DescriptionIn this study, we compared the sustainability of the Integrated Mangrove Shrimp
Aquasilvi-culture (IMSA) with that of the Intensive (INT), Improved Extensive (IE)
and the hybrid forms of farming shrimp in Tra Vinh, a coastal province in Mekong
delta, Vietnam. To quantify sustainability, we identified 20 indicators representing one of the three fields of sustainability: ecological, financial and social. Our study did not quantify the ecosystems services because aside from aquatic products, the local IMSA provides only timber. We surveyed a total of 132 farms. Of these, 103 farms were non-hybrid consisting of 26 IMSA, 48 INT and 29 IE. The hybrids were either IE-INT (18), INT-IMSA (7), or IE-IMS (4). We also collected online the rating of 38 experts for the sustainability indicators. Furthermore, to fit all data in one graph on a scale of 1 to 100 (Zhang et al 2012), we transformed the original average values of the parameters.The expert panel rated highest the economic indicators, followed by social and ecological indicators. INT and IMSA farms were found to be significantly different in eight farm parameters; while IE and hybrid farms differed in five parameters. INT farms used more chemicals but frequency of disease outbreaks remained higher than in IE and IMSA. However INT farms scored higher for most economic indicators, while IMSA scored better for social and ecological indicators. Results of the study show that low cost start-up and operation, as well as the presence of mangroves, can reduce the social and ecological risks of shrimp farms located in fragile coasts of tropical deltas. Although shrimp aquasilviculture has a small contribution to the shrimp value chain, IMSA gives farmers an option to farm certified organic shrimp. More importantly, appropriate application of IMSA can also contribute to sustaining coastal livelihoods during sea level rise induced by climatic changes.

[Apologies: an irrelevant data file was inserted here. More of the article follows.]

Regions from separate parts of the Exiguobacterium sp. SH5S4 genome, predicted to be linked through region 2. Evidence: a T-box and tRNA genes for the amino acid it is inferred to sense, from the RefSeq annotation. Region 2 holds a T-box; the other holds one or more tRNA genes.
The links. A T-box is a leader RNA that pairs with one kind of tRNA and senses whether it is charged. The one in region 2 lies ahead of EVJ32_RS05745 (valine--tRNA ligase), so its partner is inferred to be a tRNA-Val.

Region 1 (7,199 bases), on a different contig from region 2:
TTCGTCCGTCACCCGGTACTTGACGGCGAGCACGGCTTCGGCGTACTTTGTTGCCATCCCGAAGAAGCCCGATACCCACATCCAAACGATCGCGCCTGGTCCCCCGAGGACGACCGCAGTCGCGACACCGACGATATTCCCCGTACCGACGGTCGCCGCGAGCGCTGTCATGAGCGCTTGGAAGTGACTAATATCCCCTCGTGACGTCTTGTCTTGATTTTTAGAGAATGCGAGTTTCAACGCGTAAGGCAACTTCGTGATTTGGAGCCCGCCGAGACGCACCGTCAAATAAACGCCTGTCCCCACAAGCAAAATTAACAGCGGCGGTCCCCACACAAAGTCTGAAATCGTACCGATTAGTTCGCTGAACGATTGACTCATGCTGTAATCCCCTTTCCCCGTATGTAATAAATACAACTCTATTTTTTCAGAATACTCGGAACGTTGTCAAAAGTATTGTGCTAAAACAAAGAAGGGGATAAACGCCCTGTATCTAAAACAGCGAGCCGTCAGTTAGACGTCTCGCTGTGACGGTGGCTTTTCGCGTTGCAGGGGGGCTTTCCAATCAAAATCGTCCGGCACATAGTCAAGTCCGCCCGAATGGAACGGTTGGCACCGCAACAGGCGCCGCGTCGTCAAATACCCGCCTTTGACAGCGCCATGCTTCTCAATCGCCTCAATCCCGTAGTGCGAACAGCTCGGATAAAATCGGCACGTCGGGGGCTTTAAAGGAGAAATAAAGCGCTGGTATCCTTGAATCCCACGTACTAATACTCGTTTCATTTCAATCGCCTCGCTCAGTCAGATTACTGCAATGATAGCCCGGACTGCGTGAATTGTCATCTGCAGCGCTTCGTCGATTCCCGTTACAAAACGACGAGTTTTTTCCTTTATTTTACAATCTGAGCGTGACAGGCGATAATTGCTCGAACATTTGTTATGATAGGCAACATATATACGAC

|Period||8 Apr 2019 → 12 Apr 2019|
|Event title||12th Asian Fisheries & Aquaculture Forum (AFAF): Transforming Asian Fisheries and Aquaculture for Sustainable Production and Nutrition|